I remember a time when, sobbing on the floor of my bathroom, I puked from pure stress. The reasons lay in getting my startup off the ground. After working many months through weekends and holidays — my body simply broke down.
After several minutes of deep breathing, I regained some semblance of physical and mental control. It was my first experience with a level of stress I had never experienced before.
Every channel setting in my life was turned to “go, go, go,” opening the floodgates for all this noise and stress to fill most of my days and nights, while leaving me oblivious to how unhealthy I’d become.
Work days spilled into evenings and weekends. I canceled every event that was not work related for months, missing many celebrations of family and friends. It’s amazing how we can forget to make time for physical needs like eating healthy foods and sleeping a full eight hours when we are preoccupied with work goals. My health took a back seat to the “occupant” in the driver’s seat — a fledgling startup. With a team of 8 and salaries and families relying on me to keep food on the table, there were several stressors indirectly affecting and occupying my mind.
A former Division 1 volleyball player, I put a premium on healthy habits. Looking back, I should have paid more attention to the small signs of my deteriorating condition–from headaches and tired mornings that escalated to frequent nose bleeds and chest pains.
Six years have passed since those days of starting my first company, and the memories of being in that state are reminders to help me keep my health in check today. Without our health we have nothing, and we certainly can’t keep our businesses going.
I have since developed a lot of rituals around maintaining healthy habits. Integrating these practices into my daily life is easier than carving out time for them, which could tempt me to skip them.
Here are the top seven rituals to which I adhere daily or weekly to maintain mental and physical health:
Walking. Or some other low-impact exercise during the day. Either I walk to work, take short walks between meetings, go for a walk after work. There are many ways to get some cardio in the day, even if it means hopping out of a cab further away from your destination taking the stairs instead of the elevator.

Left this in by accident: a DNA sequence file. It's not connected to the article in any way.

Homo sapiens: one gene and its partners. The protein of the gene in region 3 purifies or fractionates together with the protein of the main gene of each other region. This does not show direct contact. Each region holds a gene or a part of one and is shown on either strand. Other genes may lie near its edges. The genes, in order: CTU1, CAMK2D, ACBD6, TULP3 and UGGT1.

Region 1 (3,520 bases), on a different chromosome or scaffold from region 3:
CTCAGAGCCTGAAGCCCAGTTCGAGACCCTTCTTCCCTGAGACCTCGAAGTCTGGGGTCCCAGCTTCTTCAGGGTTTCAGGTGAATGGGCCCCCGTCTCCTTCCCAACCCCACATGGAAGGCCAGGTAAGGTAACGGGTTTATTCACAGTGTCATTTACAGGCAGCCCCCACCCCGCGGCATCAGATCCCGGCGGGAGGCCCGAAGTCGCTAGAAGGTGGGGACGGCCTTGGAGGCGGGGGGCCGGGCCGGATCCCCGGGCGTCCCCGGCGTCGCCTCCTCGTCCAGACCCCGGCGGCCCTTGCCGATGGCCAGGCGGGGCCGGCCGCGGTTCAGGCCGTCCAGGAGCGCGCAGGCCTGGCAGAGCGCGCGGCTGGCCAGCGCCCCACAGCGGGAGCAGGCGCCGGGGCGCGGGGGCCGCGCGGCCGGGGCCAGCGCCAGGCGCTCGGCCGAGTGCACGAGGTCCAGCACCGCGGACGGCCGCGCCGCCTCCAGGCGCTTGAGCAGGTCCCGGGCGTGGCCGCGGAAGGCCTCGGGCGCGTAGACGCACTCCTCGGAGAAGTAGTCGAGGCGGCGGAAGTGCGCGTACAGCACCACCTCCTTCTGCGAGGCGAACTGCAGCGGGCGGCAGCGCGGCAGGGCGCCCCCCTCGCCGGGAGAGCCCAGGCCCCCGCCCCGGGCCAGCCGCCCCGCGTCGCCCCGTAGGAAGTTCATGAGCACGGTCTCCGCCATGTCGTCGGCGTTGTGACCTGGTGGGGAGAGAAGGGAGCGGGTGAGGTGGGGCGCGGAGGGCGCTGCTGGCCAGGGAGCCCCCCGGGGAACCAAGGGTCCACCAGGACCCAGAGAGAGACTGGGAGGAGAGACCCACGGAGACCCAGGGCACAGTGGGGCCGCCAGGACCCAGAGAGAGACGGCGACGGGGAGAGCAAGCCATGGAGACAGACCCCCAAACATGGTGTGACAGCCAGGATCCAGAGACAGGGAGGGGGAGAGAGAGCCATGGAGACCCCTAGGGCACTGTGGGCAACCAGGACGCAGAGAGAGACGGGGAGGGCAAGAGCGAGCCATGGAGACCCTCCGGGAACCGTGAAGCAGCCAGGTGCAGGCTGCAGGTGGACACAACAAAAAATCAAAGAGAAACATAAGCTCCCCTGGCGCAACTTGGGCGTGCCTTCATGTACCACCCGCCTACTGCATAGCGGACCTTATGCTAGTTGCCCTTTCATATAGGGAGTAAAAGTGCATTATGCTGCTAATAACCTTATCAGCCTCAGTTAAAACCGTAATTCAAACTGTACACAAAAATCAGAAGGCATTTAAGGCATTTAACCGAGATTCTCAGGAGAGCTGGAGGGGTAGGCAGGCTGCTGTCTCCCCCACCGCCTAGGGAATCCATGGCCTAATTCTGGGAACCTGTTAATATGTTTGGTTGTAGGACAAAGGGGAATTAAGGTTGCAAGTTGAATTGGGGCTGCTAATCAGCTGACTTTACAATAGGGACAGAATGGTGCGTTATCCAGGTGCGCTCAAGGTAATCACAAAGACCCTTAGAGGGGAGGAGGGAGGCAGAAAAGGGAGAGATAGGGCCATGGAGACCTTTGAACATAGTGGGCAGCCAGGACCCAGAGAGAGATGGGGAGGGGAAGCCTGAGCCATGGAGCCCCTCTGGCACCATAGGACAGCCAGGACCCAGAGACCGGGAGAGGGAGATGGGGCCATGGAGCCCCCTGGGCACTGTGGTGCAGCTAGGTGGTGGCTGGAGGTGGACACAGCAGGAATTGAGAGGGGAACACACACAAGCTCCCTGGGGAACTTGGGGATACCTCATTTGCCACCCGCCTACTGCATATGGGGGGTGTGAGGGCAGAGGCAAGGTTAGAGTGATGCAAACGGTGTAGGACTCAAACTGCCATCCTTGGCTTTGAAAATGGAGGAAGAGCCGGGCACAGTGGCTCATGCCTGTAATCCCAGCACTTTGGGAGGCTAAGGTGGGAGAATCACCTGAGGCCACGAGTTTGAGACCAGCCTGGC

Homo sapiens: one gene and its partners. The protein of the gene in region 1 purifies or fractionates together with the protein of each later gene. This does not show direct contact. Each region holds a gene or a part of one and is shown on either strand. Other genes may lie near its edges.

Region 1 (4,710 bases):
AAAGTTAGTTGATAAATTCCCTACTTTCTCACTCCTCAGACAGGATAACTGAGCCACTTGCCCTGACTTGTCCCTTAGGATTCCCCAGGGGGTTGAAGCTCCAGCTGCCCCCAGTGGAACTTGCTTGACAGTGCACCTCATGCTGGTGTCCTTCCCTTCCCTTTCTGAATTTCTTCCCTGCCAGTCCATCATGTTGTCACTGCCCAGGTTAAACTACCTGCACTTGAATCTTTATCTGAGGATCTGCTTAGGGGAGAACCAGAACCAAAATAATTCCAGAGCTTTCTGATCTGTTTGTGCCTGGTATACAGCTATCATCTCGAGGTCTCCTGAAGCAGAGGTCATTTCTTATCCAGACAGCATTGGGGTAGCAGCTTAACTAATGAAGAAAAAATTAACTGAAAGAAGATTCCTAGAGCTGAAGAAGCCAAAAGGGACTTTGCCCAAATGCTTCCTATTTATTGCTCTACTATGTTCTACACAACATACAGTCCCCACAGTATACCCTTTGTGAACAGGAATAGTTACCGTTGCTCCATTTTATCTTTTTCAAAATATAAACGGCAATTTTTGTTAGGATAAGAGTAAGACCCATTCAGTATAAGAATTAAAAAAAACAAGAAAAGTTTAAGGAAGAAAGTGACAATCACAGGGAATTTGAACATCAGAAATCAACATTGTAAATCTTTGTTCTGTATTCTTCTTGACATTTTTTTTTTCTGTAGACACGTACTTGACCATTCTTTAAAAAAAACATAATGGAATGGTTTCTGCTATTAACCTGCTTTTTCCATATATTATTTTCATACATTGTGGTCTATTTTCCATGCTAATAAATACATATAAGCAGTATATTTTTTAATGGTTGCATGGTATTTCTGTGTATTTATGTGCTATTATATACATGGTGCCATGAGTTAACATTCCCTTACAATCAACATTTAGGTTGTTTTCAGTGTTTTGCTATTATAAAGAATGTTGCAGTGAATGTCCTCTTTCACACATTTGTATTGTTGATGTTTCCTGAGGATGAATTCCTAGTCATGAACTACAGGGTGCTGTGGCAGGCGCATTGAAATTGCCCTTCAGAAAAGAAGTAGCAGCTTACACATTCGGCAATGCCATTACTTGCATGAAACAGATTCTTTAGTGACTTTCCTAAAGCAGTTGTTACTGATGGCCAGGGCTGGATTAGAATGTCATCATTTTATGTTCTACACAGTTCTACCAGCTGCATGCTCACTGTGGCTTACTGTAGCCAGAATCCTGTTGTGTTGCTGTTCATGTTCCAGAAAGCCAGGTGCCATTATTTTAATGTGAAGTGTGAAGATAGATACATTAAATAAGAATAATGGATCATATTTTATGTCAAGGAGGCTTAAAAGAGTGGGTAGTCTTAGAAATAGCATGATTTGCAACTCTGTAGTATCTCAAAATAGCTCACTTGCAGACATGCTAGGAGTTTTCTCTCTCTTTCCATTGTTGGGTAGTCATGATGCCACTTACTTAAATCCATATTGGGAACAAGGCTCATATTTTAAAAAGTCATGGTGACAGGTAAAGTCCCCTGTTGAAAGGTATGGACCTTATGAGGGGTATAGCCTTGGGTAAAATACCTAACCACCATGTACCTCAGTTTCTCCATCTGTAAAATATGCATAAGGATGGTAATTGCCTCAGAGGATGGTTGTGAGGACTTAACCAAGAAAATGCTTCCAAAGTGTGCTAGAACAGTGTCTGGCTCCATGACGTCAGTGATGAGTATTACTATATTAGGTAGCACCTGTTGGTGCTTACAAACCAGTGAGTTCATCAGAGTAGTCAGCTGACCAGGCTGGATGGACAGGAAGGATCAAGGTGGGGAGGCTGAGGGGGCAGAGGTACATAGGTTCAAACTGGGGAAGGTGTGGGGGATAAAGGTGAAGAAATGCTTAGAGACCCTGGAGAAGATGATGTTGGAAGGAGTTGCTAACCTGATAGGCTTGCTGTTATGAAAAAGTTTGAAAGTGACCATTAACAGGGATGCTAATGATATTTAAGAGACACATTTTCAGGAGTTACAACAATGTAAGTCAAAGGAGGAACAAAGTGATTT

Acupuncture. I’m fortunate to live in California where acupuncture is covered by my health insurance. My acupuncturist and I have a standing weekly appointment. This ancient Chinese medicine has been practiced for more than 3,000 years, and for me, it provides a balance between yin and yang energies. Most energies that you can’t see can have major impacts on the nervous system.
Massage. Sometimes I add massage work to the acupuncture appointment to work out some of my body aches. Sometimes it can feel a little overindulgent when it comes to massage, but now I don’t think twice about it – it’s always worth it.
Nature therapy. On weekends I can be found in the redwood forests around Silicon Valley to commune with nature and re-energize. There are lots of studies proving how much nature can improve your brain like this and this.
Breathwork. There are classes offering breathing techniques, and I take them to help me release any negative thoughts. Breathwork or holotropic breathing is very therapeutic.
Yoga. Being in the clean environment of a yoga class with a live instructor is refreshing to release the stresses of work. If I can’t make it to a class, I practice some yoga poses at home to guided music and a well-practiced YouTube instructor.
Meditation. Listening to a guided meditation before bed really helps. I compiled a list of 10, 30-minute guided meditations that put my mind at rest.
As entrepreneurs and high-performers, it can be challenging to maintain balance when you’re leading a company that feels like it is on a space shuttle going a million miles a minute, but incorporating these regular activities can help de-stress and improve your quality of life.